Fluid mechanics-have you ever drunk mis mash cocktail?

Have you ever drunk mis mash cocktail? This is a cocktail of unmixed orange juice and wine...Firstly, pour chilled orange to half pint straight glass. Then carefully add red wine, with a spoon, so it settles at the top of orange. Cocktail is prepared, drink it with a straw. This is the recipe for mis mash cocktail, that is known because of the fact that the two liquids stay unmixed.

Orange will stay on down half while wine will fill upper half of the glass. What's the trick? The reason why the two liquids stay unmixed lays in difference in their density. Orange is here more dense liquid, because of sugar, so it stay at the lower half of glass.

This article addresses the physics underlining fluid mechanics. This branch of physics explains phenomena like the mentioned fact that only 11% of an iceberg is visible, communication vessels or hydraulic press. The essential notion of the whole fluid mechanics is pressure and firstly we are going to explain this important physical quantity.


The notion of pressure


When there is a great amount of snow, it is hard to walk in the show. With ordinary shoe we will drop in the snow. That is why in such a situation people use snowshoes. Although the same force act on the snow in both of cases, with snowshoes one wouldn't drop. How come? Surely, in case of snowshoe our weight is distributed on bigger area and that makes the difference.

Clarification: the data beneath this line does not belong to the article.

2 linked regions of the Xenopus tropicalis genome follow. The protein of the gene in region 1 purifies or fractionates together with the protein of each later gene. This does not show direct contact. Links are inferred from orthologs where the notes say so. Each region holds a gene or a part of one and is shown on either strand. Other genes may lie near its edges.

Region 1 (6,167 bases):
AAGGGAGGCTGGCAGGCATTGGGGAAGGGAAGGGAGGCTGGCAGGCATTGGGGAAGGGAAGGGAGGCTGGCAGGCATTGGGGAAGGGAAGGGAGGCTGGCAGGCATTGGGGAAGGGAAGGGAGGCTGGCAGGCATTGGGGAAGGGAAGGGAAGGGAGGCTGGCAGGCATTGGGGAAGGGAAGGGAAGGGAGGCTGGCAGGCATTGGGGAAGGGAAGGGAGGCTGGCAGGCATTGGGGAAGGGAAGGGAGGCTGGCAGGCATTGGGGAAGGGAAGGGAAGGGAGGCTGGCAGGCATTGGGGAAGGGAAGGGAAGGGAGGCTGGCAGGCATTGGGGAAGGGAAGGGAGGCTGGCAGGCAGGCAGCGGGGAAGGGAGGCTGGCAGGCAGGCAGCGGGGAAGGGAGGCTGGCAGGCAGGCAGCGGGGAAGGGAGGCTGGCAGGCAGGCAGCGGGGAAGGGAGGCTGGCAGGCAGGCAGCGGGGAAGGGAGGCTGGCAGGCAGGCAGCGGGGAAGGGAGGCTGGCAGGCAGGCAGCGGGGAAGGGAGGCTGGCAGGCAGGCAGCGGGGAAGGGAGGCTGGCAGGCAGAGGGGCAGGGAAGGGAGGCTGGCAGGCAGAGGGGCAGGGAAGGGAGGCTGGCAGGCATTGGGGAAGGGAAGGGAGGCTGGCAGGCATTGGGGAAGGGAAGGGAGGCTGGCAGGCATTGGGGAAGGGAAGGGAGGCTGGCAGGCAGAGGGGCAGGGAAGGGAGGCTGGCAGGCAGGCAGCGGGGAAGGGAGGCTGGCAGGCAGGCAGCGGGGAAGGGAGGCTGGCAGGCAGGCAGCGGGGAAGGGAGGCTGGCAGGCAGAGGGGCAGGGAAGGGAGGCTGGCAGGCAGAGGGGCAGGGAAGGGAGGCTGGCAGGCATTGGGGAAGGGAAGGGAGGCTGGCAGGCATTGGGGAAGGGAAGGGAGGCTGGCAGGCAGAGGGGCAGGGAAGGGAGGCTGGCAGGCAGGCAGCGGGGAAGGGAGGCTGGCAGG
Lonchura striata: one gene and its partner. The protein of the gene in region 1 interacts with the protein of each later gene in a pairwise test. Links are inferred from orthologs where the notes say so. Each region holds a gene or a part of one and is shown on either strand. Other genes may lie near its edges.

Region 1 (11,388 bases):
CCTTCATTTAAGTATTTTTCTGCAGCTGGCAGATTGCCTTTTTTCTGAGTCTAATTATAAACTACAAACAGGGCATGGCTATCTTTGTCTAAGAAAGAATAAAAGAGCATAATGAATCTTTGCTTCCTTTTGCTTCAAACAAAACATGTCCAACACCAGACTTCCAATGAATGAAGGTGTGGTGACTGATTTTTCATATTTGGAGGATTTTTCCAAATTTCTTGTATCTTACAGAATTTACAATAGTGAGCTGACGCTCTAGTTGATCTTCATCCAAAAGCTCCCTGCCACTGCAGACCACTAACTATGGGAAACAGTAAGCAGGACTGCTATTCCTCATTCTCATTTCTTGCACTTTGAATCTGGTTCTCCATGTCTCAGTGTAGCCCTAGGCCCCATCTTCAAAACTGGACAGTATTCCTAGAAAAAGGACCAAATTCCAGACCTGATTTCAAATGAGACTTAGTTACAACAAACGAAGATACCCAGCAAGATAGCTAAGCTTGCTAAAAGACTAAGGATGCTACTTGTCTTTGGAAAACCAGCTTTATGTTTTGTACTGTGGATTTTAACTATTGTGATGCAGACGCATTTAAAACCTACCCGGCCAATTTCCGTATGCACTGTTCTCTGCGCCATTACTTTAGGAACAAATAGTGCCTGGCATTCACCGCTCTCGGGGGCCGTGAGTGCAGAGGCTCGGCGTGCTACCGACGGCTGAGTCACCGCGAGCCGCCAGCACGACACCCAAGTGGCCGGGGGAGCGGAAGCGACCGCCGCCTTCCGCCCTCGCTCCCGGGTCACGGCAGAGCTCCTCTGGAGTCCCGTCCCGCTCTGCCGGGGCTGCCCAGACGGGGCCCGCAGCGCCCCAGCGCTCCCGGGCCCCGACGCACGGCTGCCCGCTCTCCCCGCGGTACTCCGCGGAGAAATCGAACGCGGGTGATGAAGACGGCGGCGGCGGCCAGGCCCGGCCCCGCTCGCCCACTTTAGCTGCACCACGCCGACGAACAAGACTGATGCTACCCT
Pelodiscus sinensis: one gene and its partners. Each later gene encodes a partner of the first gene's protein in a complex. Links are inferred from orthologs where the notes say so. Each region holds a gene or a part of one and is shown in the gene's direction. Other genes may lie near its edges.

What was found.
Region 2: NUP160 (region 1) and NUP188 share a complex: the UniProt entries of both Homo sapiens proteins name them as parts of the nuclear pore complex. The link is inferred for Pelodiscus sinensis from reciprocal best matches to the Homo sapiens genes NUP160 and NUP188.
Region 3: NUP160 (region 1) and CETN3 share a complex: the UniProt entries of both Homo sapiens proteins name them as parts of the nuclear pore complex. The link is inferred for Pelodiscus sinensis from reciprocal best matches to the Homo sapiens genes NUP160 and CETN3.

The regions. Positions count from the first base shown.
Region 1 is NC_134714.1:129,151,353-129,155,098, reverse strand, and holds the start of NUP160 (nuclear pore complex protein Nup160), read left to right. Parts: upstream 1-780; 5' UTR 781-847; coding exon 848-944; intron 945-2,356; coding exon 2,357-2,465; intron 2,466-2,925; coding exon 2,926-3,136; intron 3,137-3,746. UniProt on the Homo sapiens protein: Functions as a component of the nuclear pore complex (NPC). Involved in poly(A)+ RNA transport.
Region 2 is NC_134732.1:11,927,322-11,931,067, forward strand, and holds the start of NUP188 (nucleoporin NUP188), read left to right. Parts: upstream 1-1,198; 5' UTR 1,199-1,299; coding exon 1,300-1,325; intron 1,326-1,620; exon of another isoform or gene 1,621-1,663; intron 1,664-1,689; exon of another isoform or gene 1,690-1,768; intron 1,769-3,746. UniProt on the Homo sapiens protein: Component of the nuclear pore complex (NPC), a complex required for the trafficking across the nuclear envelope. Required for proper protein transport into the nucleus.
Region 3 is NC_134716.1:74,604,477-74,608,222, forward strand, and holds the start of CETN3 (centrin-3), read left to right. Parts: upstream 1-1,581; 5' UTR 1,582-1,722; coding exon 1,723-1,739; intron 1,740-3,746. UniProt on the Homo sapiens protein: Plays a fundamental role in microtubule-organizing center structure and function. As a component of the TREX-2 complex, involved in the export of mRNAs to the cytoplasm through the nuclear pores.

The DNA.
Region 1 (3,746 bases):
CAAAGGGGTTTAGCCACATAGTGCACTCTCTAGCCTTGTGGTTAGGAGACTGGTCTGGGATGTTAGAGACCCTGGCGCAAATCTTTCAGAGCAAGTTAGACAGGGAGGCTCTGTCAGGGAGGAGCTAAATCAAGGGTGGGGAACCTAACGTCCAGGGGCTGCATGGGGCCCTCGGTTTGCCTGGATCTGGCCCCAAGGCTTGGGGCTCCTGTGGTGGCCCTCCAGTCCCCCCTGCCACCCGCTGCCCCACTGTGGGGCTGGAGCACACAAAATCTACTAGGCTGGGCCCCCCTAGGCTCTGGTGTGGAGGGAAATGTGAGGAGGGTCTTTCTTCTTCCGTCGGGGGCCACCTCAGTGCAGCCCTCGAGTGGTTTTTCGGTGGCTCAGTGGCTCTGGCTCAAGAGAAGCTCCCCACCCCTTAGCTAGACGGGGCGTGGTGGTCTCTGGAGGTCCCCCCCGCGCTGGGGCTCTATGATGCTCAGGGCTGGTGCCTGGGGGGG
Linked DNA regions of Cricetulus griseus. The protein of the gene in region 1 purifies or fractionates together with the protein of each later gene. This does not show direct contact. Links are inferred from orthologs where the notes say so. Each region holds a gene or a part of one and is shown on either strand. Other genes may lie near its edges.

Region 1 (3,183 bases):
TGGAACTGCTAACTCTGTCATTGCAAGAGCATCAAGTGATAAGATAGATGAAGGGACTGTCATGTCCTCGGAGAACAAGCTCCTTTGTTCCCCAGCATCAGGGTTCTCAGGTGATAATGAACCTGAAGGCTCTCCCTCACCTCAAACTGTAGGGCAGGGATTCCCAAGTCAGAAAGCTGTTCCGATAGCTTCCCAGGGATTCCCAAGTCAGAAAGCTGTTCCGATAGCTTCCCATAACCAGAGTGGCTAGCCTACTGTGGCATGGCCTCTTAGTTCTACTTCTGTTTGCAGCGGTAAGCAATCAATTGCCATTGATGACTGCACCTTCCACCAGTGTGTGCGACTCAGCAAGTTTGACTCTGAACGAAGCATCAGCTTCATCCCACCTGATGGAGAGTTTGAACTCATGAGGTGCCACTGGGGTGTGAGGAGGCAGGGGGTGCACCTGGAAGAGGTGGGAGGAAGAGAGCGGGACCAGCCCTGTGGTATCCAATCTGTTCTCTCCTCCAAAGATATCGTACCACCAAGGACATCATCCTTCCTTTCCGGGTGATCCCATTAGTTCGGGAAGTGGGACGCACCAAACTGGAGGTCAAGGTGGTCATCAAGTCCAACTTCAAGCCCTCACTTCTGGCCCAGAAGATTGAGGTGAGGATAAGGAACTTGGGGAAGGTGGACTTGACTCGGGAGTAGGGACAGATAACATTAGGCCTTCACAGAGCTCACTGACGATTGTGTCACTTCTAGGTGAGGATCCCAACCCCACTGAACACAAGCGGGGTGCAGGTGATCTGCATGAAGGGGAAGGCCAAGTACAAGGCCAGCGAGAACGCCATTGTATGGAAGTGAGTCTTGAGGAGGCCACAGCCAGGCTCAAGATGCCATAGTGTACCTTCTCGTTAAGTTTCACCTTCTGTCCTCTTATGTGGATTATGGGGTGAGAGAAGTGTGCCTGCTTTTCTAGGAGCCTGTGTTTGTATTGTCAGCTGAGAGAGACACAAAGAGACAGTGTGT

Definition of pressure. Physical quantity pressure is defined as the ratio of a force and an area where this force act. Usually we denote pressure with the letter P while force by F and area could be represented by A. Then it holds

p = F / A .

Unit of measure for pressure is Pascal, in honor to French physicist and mathematician Blaise Pascal (1623-1662). The unit Pascal is denoted by 'Pa'; Pa = N / m2.

The opposite example of snowshoes is a needle, which punctures the skin. If we push the skin with some blunt object, we can't harm it. However, if we weight on the skin with a needle, very small force is enough to puncture the skin. So, in case of snowshoes the area is enlarged in order to reduce pressure whereas in case of needle very small area enables huge pressure.

It is worth mentioning that 'bar' is also a unit of measure for pressure, but not SI one. 1 bar = 100000 Pa.

A cocktail. Mis mash is a cocktail with unmixed orange and rad wine. Contrary to this picture, orange is down and wine is up. (source: corbisimage.com)
A cocktail. Mis mash is a cocktail with unmixed orange and rad wine. Contrary to this picture, orange is down and wine is up. (source: corbisimage.com)

Do it yourself - physical experiment in your home!

With a little skill one can prepare a mis mash cocktail. Ingredients are fanta and wine.

  1. Pour fanta up to the half of a glass.

  2. Carefully add red wine, with a spoon, so it stay at the top of juice.

  3. Serve it with a straw.

Water in a container in weightless condition. Then the Pascal's law can be clearly observed. (source: flysky)
Water in a container in weightless condition. Then the Pascal's law can be clearly observed. (source: flysky)

Hydraulic pressure and Pascal's law